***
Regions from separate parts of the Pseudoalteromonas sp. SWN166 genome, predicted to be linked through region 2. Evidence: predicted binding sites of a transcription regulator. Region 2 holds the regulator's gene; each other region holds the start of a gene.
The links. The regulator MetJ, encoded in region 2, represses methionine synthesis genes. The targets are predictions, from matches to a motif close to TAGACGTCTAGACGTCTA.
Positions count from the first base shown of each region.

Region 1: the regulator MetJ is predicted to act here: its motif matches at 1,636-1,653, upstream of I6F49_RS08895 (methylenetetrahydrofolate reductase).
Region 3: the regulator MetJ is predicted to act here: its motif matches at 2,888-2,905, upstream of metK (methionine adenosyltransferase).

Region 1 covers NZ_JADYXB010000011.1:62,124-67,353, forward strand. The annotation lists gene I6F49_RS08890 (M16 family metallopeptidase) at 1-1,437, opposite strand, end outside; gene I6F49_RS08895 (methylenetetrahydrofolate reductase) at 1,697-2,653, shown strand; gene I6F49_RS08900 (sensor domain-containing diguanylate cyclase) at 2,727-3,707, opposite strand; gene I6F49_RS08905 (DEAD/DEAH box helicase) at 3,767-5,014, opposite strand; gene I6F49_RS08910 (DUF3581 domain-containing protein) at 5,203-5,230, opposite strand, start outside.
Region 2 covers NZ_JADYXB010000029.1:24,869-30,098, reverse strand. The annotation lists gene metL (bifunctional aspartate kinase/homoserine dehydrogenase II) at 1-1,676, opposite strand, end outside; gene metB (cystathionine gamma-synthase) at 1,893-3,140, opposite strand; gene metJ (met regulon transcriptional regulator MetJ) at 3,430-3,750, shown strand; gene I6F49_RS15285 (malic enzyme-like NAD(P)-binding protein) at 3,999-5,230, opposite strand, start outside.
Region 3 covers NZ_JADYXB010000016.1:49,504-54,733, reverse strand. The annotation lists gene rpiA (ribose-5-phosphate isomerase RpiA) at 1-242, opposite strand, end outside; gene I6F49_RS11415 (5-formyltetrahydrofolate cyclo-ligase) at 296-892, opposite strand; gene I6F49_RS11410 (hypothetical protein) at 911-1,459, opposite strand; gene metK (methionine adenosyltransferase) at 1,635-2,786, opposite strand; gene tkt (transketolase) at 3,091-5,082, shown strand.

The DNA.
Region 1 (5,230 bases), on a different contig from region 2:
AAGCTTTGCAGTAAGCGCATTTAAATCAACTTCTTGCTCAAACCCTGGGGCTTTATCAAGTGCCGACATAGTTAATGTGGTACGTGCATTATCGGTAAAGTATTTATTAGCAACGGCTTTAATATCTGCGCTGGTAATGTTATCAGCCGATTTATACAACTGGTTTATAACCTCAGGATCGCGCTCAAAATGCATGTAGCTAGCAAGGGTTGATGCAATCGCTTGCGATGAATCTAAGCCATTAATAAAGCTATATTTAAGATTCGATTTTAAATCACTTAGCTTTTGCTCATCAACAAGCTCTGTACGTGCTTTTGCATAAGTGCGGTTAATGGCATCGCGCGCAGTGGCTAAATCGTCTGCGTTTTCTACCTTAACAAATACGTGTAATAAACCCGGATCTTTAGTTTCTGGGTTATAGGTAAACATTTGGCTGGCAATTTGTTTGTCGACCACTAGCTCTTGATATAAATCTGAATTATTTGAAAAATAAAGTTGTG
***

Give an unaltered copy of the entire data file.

Regions from separate parts of the Pseudoalteromonas sp. SWN166 genome, predicted to be linked through region 2. Evidence: predicted binding sites of a transcription regulator. Region 2 holds the regulator's gene; each other region holds the start of a gene.
The links. The regulator MetJ, encoded in region 2, represses methionine synthesis genes. The targets are predictions, from matches to a motif close to TAGACGTCTAGACGTCTA.
Positions count from the first base shown of each region.

Region 1: the regulator MetJ is predicted to act here: its motif matches at 1,636-1,653, upstream of I6F49_RS08895 (methylenetetrahydrofolate reductase).
Region 3: the regulator MetJ is predicted to act here: its motif matches at 2,888-2,905, upstream of metK (methionine adenosyltransferase).

Region 1 covers NZ_JADYXB010000011.1:62,124-67,353, forward strand. The annotation lists gene I6F49_RS08890 (M16 family metallopeptidase) at 1-1,437, opposite strand, end outside; gene I6F49_RS08895 (methylenetetrahydrofolate reductase) at 1,697-2,653, shown strand; gene I6F49_RS08900 (sensor domain-containing diguanylate cyclase) at 2,727-3,707, opposite strand; gene I6F49_RS08905 (DEAD/DEAH box helicase) at 3,767-5,014, opposite strand; gene I6F49_RS08910 (DUF3581 domain-containing protein) at 5,203-5,230, opposite strand, start outside.
Region 2 covers NZ_JADYXB010000029.1:24,869-30,098, reverse strand. The annotation lists gene metL (bifunctional aspartate kinase/homoserine dehydrogenase II) at 1-1,676, opposite strand, end outside; gene metB (cystathionine gamma-synthase) at 1,893-3,140, opposite strand; gene metJ (met regulon transcriptional regulator MetJ) at 3,430-3,750, shown strand; gene I6F49_RS15285 (malic enzyme-like NAD(P)-binding protein) at 3,999-5,230, opposite strand, start outside.
Region 3 covers NZ_JADYXB010000016.1:49,504-54,733, reverse strand. The annotation lists gene rpiA (ribose-5-phosphate isomerase RpiA) at 1-242, opposite strand, end outside; gene I6F49_RS11415 (5-formyltetrahydrofolate cyclo-ligase) at 296-892, opposite strand; gene I6F49_RS11410 (hypothetical protein) at 911-1,459, opposite strand; gene metK (methionine adenosyltransferase) at 1,635-2,786, opposite strand; gene tkt (transketolase) at 3,091-5,082, shown strand.

The DNA.
Region 1 (5,230 bases), on a different contig from region 2:
AAGCTTTGCAGTAAGCGCATTTAAATCAACTTCTTGCTCAAACCCTGGGGCTTTATCAAGTGCCGACATAGTTAATGTGGTACGTGCATTATCGGTAAAGTATTTATTAGCAACGGCTTTAATATCTGCGCTGGTAATGTTATCAGCCGATTTATACAACTGGTTTATAACCTCAGGATCGCGCTCAAAATGCATGTAGCTAGCAAGGGTTGATGCAATCGCTTGCGATGAATCTAAGCCATTAATAAAGCTATATTTAAGATTCGATTTTAAATCACTTAGCTTTTGCTCATCAACAAGCTCTGTACGTGCTTTTGCATAAGTGCGGTTAATGGCATCGCGCGCAGTGGCTAAATCGTCTGCGTTTTCTACCTTAACAAATACGTGTAATAAACCCGGATCTTTAGTTTCTGGGTTATAGGTAAACATTTGGCTGGCAATTTGTTTGTCGACCACTAGCTCTTGATATAAATCTGAATTATTTGAAAAATAAAGTTGTG